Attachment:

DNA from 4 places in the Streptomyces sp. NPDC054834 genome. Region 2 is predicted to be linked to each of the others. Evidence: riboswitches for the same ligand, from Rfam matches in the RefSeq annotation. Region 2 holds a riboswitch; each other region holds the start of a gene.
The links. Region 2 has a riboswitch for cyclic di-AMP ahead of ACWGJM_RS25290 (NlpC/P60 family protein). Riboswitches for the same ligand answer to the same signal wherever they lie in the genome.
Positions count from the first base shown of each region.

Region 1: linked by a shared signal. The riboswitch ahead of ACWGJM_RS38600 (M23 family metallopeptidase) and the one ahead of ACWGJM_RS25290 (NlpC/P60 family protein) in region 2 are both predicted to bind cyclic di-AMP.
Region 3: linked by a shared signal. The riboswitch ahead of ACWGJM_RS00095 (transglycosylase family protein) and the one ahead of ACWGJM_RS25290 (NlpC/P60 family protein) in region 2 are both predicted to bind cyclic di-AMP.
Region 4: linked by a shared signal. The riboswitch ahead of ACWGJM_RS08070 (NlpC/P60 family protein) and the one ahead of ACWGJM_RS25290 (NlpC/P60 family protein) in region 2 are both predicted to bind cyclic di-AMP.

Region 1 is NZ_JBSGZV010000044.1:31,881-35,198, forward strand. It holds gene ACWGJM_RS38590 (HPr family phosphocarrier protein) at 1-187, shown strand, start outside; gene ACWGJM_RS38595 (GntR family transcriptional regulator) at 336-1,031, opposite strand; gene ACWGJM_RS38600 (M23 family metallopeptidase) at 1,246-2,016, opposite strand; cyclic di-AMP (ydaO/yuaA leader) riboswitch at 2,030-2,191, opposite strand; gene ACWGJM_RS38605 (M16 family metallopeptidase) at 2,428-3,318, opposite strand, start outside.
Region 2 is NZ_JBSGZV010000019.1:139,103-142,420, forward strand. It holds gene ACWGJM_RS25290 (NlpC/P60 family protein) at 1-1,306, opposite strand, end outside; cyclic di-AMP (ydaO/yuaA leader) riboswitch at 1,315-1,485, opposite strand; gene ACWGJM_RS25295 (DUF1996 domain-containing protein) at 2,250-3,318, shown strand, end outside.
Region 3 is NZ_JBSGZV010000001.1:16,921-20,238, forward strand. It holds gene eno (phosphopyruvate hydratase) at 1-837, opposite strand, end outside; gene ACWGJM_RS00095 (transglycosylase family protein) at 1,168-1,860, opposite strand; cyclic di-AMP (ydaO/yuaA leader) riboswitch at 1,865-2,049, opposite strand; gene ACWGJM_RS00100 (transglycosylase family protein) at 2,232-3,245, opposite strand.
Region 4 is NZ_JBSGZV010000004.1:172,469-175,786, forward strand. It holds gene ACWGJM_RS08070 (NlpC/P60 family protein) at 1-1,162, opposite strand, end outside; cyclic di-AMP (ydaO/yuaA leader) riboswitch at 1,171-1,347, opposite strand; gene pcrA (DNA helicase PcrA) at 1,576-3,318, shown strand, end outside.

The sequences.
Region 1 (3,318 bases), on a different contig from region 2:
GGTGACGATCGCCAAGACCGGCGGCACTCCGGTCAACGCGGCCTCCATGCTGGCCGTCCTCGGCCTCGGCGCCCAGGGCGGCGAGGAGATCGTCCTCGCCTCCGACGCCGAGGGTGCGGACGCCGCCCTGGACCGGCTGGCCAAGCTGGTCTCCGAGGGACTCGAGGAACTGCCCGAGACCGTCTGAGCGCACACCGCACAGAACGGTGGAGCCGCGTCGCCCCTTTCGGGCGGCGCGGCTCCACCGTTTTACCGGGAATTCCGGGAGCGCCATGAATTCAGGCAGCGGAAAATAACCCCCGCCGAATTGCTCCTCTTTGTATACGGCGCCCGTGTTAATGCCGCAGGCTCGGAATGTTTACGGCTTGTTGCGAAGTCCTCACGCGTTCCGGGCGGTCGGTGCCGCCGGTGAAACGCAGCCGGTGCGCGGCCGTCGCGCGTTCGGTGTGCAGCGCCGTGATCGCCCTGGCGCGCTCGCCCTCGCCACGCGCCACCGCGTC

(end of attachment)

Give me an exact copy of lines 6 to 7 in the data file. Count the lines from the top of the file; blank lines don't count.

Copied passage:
Region 4: linked by a shared signal. The riboswitch ahead of ACWGJM_RS08070 (NlpC/P60 family protein) and the one ahead of ACWGJM_RS25290 (NlpC/P60 family protein) in region 2 are both predicted to bind cyclic di-AMP.

Region 1 is NZ_JBSGZV010000044.1:31,881-35,198, forward strand. It holds gene ACWGJM_RS38590 (HPr family phosphocarrier protein) at 1-187, shown strand, start outside; gene ACWGJM_RS38595 (GntR family transcriptional regulator) at 336-1,031, opposite strand; gene ACWGJM_RS38600 (M23 family metallopeptidase) at 1,246-2,016, opposite strand; cyclic di-AMP (ydaO/yuaA leader) riboswitch at 2,030-2,191, opposite strand; gene ACWGJM_RS38605 (M16 family metallopeptidase) at 2,428-3,318, opposite strand, start outside.